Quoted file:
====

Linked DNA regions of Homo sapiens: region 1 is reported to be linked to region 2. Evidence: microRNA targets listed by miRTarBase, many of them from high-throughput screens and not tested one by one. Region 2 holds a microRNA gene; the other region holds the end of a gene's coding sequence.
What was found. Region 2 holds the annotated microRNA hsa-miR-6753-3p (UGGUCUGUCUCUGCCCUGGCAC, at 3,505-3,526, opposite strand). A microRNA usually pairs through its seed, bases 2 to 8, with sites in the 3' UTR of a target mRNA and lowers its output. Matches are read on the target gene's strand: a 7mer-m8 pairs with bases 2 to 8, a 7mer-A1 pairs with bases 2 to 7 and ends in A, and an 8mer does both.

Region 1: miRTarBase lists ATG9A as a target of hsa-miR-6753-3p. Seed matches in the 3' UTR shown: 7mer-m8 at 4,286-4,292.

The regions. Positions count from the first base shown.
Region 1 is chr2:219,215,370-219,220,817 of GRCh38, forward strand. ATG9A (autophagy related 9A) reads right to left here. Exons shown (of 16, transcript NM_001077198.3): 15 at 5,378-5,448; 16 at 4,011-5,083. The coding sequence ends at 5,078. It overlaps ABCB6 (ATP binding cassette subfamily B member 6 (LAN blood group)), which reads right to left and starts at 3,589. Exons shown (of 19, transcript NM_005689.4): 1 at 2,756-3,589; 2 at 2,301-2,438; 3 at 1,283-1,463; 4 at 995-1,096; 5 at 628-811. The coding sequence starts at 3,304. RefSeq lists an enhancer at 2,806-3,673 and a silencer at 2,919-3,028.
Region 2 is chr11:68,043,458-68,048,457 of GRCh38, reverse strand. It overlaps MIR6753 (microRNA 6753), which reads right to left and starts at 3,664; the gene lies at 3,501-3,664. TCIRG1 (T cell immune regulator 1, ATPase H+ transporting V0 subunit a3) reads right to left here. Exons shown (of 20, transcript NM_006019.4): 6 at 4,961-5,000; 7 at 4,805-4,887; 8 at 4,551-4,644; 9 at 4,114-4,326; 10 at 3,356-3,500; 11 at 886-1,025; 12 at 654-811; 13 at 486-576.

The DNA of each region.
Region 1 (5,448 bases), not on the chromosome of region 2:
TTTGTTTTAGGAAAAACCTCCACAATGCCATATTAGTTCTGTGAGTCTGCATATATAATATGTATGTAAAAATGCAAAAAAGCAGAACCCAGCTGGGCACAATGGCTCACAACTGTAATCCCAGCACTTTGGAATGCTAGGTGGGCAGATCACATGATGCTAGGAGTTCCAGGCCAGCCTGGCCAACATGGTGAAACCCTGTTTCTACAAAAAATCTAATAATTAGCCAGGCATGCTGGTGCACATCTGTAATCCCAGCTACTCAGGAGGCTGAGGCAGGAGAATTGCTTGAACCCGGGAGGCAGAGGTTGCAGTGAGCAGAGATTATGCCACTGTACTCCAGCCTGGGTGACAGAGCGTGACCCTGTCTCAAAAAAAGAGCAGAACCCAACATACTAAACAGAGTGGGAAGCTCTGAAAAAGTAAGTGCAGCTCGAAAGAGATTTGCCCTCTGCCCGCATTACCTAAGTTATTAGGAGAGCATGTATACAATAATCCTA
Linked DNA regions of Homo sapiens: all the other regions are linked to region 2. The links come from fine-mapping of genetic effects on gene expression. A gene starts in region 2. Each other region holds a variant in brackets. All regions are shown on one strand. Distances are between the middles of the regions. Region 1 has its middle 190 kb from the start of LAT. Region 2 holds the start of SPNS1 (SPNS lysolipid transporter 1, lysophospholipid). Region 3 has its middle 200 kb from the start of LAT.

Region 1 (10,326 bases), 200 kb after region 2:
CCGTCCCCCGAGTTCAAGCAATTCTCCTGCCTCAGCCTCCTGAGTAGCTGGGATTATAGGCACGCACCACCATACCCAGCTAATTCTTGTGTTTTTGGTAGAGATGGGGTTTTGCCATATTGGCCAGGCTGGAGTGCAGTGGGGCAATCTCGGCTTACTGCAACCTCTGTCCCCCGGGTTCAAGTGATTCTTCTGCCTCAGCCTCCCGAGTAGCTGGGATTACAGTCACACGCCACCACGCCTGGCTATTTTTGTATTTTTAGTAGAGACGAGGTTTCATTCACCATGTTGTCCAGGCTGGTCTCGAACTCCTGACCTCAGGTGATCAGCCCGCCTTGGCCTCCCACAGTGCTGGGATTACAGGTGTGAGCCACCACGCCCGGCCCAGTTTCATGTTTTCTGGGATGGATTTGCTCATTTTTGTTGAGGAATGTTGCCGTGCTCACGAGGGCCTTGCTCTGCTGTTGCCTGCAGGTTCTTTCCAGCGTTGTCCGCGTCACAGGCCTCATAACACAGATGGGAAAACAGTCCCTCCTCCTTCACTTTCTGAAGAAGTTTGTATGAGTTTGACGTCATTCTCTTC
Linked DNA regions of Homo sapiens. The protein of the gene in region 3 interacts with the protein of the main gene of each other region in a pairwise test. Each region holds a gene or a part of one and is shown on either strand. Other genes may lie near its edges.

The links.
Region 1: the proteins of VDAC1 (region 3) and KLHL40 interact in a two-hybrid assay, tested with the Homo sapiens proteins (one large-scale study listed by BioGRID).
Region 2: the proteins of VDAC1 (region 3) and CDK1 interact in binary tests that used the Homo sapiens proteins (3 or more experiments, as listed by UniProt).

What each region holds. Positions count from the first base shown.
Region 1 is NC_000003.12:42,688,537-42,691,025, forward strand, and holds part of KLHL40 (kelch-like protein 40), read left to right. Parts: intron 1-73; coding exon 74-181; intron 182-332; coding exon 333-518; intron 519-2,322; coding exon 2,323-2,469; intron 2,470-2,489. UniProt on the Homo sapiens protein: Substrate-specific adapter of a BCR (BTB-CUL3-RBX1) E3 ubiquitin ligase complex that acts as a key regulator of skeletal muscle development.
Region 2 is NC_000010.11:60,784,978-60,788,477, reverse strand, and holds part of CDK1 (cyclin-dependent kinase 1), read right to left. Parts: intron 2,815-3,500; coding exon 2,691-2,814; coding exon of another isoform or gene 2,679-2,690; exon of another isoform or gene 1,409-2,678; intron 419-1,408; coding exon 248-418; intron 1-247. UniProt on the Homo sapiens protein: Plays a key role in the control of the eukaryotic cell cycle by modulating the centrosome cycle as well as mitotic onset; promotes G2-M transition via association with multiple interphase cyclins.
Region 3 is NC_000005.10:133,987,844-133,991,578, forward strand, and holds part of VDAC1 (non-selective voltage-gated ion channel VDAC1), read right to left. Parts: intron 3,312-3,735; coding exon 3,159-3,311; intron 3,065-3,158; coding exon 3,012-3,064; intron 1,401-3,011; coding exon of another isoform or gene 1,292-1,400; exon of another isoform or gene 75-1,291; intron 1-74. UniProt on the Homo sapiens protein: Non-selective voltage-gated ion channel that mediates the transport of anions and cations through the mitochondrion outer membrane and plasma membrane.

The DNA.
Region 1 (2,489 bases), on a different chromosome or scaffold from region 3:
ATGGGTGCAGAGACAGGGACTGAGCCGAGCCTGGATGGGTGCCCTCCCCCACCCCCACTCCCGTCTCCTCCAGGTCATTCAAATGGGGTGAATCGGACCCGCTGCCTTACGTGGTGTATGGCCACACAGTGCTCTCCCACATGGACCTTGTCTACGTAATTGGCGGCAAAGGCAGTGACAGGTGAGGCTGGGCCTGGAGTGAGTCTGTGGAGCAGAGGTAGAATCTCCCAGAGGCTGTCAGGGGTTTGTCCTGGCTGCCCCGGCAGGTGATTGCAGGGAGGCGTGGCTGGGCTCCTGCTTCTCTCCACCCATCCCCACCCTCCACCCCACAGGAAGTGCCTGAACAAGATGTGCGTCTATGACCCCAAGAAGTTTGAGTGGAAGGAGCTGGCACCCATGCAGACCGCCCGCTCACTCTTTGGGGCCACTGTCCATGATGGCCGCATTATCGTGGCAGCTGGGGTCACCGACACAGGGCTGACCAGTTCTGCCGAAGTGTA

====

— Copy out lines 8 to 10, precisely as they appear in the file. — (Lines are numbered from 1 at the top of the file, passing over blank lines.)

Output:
Region 1 (5,448 bases), not on the chromosome of region 2:
TTTGTTTTAGGAAAAACCTCCACAATGCCATATTAGTTCTGTGAGTCTGCATATATAATATGTATGTAAAAATGCAAAAAAGCAGAACCCAGCTGGGCACAATGGCTCACAACTGTAATCCCAGCACTTTGGAATGCTAGGTGGGCAGATCACATGATGCTAGGAGTTCCAGGCCAGCCTGGCCAACATGGTGAAACCCTGTTTCTACAAAAAATCTAATAATTAGCCAGGCATGCTGGTGCACATCTGTAATCCCAGCTACTCAGGAGGCTGAGGCAGGAGAATTGCTTGAACCCGGGAGGCAGAGGTTGCAGTGAGCAGAGATTATGCCACTGTACTCCAGCCTGGGTGACAGAGCGTGACCCTGTCTCAAAAAAAGAGCAGAACCCAACATACTAAACAGAGTGGGAAGCTCTGAAAAAGTAAGTGCAGCTCGAAAGAGATTTGCCCTCTGCCCGCATTACCTAAGTTATTAGGAGAGCATGTATACAATAATCCTA
Linked DNA regions of Homo sapiens: all the other regions are linked to region 2. The links come from fine-mapping of genetic effects on gene expression. A gene starts in region 2. Each other region holds a variant in brackets. All regions are shown on one strand. Distances are between the middles of the regions. Region 1 has its middle 190 kb from the start of LAT. Region 2 holds the start of SPNS1 (SPNS lysolipid transporter 1, lysophospholipid). Region 3 has its middle 200 kb from the start of LAT.